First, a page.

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17 Ways for Artists to Sell Their Creative Work Online

How to Sell Art Online

Photo: Stock Photos from A. and I. Kruk/Shutterstock
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With every passing year, more and more art is being sold online as opposed to standard settings. Even galleries themselves, traditionally a haven of in-person sales, are seeing more and more online business. In fact, some young galleries report that more than half their sales come online, meaning they've never met most of their collectors.

From high priced fine art to niche crafts, more and more art lovers are getting used to purchasing art online. The creative arts have seen a slower push than some industries with online sales, but that's changed over the past five years. And many artists are skipping galleries altogether, deciding to take their work directly online and skipping the middleman.

With a huge variety of options available for every genre of art, the choices can be overwhelming. We've decided to help narrow down the field, explaining the ins and outs of the best channels for selling art online. That way, you can sit back and focus on creating a great website and marketing your art for the world to see.

Don't understand how to sell art online? Or where you should start? Don't worry, we've got you covered. Scroll down for our suggestions of places to list your artwork.

Yes, you can make money selling art online! Here are some of the best places to virtually sell your art.

Fine Art America Online Art Sales

Fine Art America

Fine Art America is the world's largest online art marketplace and print-on-demand technology company. They've been helping artists sell wall art, tapestries, home decor, apparel, and other products since 2006 and are home to hundreds of thousands of artists, photographers, graphic designers, illustrators, and global brands.

With just a few clicks, artists can upload their images to FineArtAmerica.com, set their prices for hundreds of different print-on-demand products, and then instantly sell those products to a global audience of online, mobile, and real-world buyers. Fine Art America fulfills each order on behalf of the artists. Each product is manufactured at one of FAA's 16 global production facilities and delivered “ready-to-hang” with a 30-day money-back guarantee.

In addition to providing an online marketplace, Fine Art America provides artists and photographers with sales and marketing tools to help simplify and accelerate their careers. These tools allow artists to set up branded web stores, sell prints through Shopify, create e-newsletters, sell through augmented reality, and more.

Amazon

Amazon? Yes, that's right. In 2013, the online retail giant entered the fine art fray, opening a special Amazon Art section. They even have a selection of Guest Curators to bring a gallery feel to the digital market. In order to sell your art on Amazon, there is a pre-approval process. Note that only certain types of art are eligible. Original paintings, drawings, watercolors, and two-dimensional mixed media, as well as limited edition photography and prints are permitted. Unfortunately, sculptors will need to look elsewhere, as three-dimensional art is prohibited.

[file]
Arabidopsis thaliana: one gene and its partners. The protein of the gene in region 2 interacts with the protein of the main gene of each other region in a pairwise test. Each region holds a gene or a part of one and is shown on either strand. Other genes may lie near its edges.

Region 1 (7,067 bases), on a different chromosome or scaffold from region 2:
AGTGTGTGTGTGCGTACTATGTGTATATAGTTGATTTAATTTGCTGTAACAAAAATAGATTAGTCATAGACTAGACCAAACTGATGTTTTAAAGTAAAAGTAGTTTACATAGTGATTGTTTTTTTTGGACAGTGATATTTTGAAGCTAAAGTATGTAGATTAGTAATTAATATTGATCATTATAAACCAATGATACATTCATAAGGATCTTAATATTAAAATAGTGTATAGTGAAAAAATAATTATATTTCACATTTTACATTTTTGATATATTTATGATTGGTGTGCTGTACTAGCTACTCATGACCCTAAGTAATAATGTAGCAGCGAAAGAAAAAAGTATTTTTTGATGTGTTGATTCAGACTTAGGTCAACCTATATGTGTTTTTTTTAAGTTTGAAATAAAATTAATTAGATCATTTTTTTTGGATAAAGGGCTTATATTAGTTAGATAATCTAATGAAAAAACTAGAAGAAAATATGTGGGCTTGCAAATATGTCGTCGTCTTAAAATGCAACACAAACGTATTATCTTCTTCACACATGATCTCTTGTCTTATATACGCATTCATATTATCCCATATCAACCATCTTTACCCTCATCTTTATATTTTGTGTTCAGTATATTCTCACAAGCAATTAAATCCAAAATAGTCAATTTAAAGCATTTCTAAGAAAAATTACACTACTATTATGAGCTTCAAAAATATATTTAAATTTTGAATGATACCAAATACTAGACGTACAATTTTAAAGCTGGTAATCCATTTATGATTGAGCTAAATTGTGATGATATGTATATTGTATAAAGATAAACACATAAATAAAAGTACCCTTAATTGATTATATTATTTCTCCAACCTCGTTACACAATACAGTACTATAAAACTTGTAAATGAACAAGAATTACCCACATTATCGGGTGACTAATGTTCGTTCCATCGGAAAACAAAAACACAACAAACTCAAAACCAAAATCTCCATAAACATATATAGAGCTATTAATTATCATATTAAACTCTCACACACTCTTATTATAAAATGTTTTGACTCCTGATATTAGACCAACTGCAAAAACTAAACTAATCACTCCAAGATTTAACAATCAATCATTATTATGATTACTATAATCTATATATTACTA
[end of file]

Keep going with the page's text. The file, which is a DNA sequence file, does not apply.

Selling crafts or other creative items instead? You can still sign up to become a seller on Amazon Handmade, which specializes in makers and supports individual creators by giving them access to Amazon's Professional selling plan, free of charge.

How to Sell Art Online

Etsy

Since its inception in 2005, Etsy has been the go-to online marketplace for handcrafted and vintage items. Its motto “Shop for anything from creative people anywhere,” sums it up. A budding fashion designer looking to easily sell clothing online? An artisan making handcrafted furniture or sculptural jewelry? This is the place for you. Etsy charges a nominal listing and transaction fee but makes it a breeze to open your own shop.

They also provide a huge number of resources to their sellers, from handbooks on branding and marketing to practical information on taking the stress out of bookkeeping. There's definitely a reason that the site has over 1 million active sellers.

If you're looking advice on how to succeed on Etsy, check out our interview with successful shop owners.

 

Storenvy

Like Etsy, Storenvy is an online marketplace where emerging brands can launch a custom store in just minutes. Whether you're a fine artist, jewelry designer, furniture maker, or even budding musician, there is a place for everyone here. It's free to set up an online store, and there are two ways to sell: you can either list your products in a marketplace and get access to millions of shoppers or build a professional store that looks like your own business (similar to a Shopify store). In addition, there are paid monthly plans that give you access to helpful e-commerce tools like automated discounts and social media blasts.

 

eBay

Many artists find success with eBay with no restrictions on the medium. A quick look at eBay's art category shows the wealth of what's available. In the business since 1995, eBay is a trusted name in online sales and provides a huge amount of support to their sellers. Their How to Sell guides offer a step-by-step look at what artists can do to make sure they are displaying their artwork in the best light, giving it a better chance to sell.

 

Minted

Photographers, illustrators, and graphic designers will want to check out Minted, which is a top resource for wedding invitations, custom Christmas cards, and much more. Artists are selected via Design Competitions, which are voted on by the public. In addition to receiving their own Minted storefront, winner can win a cash prize and earn commission on their designs.

 

How to Sell Art Online

Society6

Looking to sell art reproductions or get your creativity printed on a wide variety of products? Society6 makes it extremely easy for you to upload artwork and photography and make them available as everything from art prints to iPhone cases. As the artist, you retain all rights to your artwork and Society6 takes care of all order fulfillment, meaning you don’t have to worry about any packaging or shipping. They even allow you to set your own royalty agreement on art prints and stretched canvases, with set fees in place for the other items they have for sale. If you want something quick and easy or ever dreamed of seeing your illustrations on apparel and home goods, Society6 is the way to go.